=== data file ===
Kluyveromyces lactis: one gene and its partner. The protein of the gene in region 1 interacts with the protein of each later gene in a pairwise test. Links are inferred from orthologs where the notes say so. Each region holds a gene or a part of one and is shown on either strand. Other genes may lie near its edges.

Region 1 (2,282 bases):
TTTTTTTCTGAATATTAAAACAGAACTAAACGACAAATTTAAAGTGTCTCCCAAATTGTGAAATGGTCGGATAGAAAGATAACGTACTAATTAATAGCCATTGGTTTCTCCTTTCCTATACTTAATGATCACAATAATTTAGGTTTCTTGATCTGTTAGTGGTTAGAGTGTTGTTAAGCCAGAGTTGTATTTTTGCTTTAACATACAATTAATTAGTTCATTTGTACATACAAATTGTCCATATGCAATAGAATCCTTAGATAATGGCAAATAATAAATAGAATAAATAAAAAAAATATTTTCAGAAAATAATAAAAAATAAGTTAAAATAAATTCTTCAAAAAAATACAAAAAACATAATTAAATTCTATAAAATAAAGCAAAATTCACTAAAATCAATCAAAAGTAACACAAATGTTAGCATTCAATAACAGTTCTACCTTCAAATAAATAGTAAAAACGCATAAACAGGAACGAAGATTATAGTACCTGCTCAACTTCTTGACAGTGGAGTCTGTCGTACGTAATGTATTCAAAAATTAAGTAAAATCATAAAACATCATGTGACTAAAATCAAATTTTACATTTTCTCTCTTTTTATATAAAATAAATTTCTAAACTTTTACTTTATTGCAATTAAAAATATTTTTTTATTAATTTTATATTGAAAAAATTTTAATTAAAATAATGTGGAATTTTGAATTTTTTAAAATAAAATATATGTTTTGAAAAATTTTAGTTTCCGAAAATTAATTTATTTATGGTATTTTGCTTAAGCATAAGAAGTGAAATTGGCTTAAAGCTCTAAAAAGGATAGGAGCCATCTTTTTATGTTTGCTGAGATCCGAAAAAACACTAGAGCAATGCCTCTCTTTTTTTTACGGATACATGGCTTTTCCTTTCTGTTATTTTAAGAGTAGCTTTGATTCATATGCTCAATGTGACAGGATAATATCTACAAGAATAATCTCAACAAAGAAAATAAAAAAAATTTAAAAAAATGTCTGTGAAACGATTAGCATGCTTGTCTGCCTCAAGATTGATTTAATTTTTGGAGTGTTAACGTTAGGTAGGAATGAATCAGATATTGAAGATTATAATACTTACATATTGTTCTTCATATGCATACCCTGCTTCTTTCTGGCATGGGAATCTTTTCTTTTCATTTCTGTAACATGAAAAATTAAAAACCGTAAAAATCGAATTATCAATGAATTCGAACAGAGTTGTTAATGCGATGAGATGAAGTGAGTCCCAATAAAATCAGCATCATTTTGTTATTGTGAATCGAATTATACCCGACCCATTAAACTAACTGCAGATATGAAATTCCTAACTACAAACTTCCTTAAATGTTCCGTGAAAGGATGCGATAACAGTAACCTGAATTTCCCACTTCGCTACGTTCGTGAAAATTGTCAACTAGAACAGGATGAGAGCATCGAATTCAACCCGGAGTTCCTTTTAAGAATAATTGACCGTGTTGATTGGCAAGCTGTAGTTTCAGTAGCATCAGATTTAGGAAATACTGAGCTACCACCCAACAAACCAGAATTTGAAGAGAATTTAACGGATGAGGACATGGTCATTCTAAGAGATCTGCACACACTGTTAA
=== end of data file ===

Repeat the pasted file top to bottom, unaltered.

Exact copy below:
Kluyveromyces lactis: one gene and its partner. The protein of the gene in region 1 interacts with the protein of each later gene in a pairwise test. Links are inferred from orthologs where the notes say so. Each region holds a gene or a part of one and is shown on either strand. Other genes may lie near its edges.

Region 1 (2,282 bases):
TTTTTTTCTGAATATTAAAACAGAACTAAACGACAAATTTAAAGTGTCTCCCAAATTGTGAAATGGTCGGATAGAAAGATAACGTACTAATTAATAGCCATTGGTTTCTCCTTTCCTATACTTAATGATCACAATAATTTAGGTTTCTTGATCTGTTAGTGGTTAGAGTGTTGTTAAGCCAGAGTTGTATTTTTGCTTTAACATACAATTAATTAGTTCATTTGTACATACAAATTGTCCATATGCAATAGAATCCTTAGATAATGGCAAATAATAAATAGAATAAATAAAAAAAATATTTTCAGAAAATAATAAAAAATAAGTTAAAATAAATTCTTCAAAAAAATACAAAAAACATAATTAAATTCTATAAAATAAAGCAAAATTCACTAAAATCAATCAAAAGTAACACAAATGTTAGCATTCAATAACAGTTCTACCTTCAAATAAATAGTAAAAACGCATAAACAGGAACGAAGATTATAGTACCTGCTCAACTTCTTGACAGTGGAGTCTGTCGTACGTAATGTATTCAAAAATTAAGTAAAATCATAAAACATCATGTGACTAAAATCAAATTTTACATTTTCTCTCTTTTTATATAAAATAAATTTCTAAACTTTTACTTTATTGCAATTAAAAATATTTTTTTATTAATTTTATATTGAAAAAATTTTAATTAAAATAATGTGGAATTTTGAATTTTTTAAAATAAAATATATGTTTTGAAAAATTTTAGTTTCCGAAAATTAATTTATTTATGGTATTTTGCTTAAGCATAAGAAGTGAAATTGGCTTAAAGCTCTAAAAAGGATAGGAGCCATCTTTTTATGTTTGCTGAGATCCGAAAAAACACTAGAGCAATGCCTCTCTTTTTTTTACGGATACATGGCTTTTCCTTTCTGTTATTTTAAGAGTAGCTTTGATTCATATGCTCAATGTGACAGGATAATATCTACAAGAATAATCTCAACAAAGAAAATAAAAAAAATTTAAAAAAATGTCTGTGAAACGATTAGCATGCTTGTCTGCCTCAAGATTGATTTAATTTTTGGAGTGTTAACGTTAGGTAGGAATGAATCAGATATTGAAGATTATAATACTTACATATTGTTCTTCATATGCATACCCTGCTTCTTTCTGGCATGGGAATCTTTTCTTTTCATTTCTGTAACATGAAAAATTAAAAACCGTAAAAATCGAATTATCAATGAATTCGAACAGAGTTGTTAATGCGATGAGATGAAGTGAGTCCCAATAAAATCAGCATCATTTTGTTATTGTGAATCGAATTATACCCGACCCATTAAACTAACTGCAGATATGAAATTCCTAACTACAAACTTCCTTAAATGTTCCGTGAAAGGATGCGATAACAGTAACCTGAATTTCCCACTTCGCTACGTTCGTGAAAATTGTCAACTAGAACAGGATGAGAGCATCGAATTCAACCCGGAGTTCCTTTTAAGAATAATTGACCGTGTTGATTGGCAAGCTGTAGTTTCAGTAGCATCAGATTTAGGAAATACTGAGCTACCACCCAACAAACCAGAATTTGAAGAGAATTTAACGGATGAGGACATGGTCATTCTAAGAGATCTGCACACACTGTTAA